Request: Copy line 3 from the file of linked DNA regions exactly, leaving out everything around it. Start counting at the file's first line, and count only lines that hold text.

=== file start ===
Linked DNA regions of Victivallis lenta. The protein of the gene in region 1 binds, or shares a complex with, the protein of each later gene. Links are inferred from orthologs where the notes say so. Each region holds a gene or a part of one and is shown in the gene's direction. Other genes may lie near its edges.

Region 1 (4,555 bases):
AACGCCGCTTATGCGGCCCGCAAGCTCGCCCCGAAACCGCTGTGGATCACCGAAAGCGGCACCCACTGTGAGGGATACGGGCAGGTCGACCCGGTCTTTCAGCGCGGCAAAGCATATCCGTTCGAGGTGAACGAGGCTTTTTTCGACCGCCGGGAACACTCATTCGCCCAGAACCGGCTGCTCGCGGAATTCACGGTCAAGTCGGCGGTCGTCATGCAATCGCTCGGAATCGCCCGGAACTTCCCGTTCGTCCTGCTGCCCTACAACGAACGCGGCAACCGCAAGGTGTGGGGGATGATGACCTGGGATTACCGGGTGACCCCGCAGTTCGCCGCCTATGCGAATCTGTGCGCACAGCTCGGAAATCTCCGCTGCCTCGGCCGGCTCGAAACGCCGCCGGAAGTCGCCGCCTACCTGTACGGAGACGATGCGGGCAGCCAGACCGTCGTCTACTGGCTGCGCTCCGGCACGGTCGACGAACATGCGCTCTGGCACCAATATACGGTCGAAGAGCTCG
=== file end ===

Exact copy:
AACGCCGCTTATGCGGCCCGCAAGCTCGCCCCGAAACCGCTGTGGATCACCGAAAGCGGCACCCACTGTGAGGGATACGGGCAGGTCGACCCGGTCTTTCAGCGCGGCAAAGCATATCCGTTCGAGGTGAACGAGGCTTTTTTCGACCGCCGGGAACACTCATTCGCCCAGAACCGGCTGCTCGCGGAATTCACGGTCAAGTCGGCGGTCGTCATGCAATCGCTCGGAATCGCCCGGAACTTCCCGTTCGTCCTGCTGCCCTACAACGAACGCGGCAACCGCAAGGTGTGGGGGATGATGACCTGGGATTACCGGGTGACCCCGCAGTTCGCCGCCTATGCGAATCTGTGCGCACAGCTCGGAAATCTCCGCTGCCTCGGCCGGCTCGAAACGCCGCCGGAAGTCGCCGCCTACCTGTACGGAGACGATGCGGGCAGCCAGACCGTCGTCTACTGGCTGCGCTCCGGCACGGTCGACGAACATGCGCTCTGGCACCAATATACGGTCGAAGAGCTCG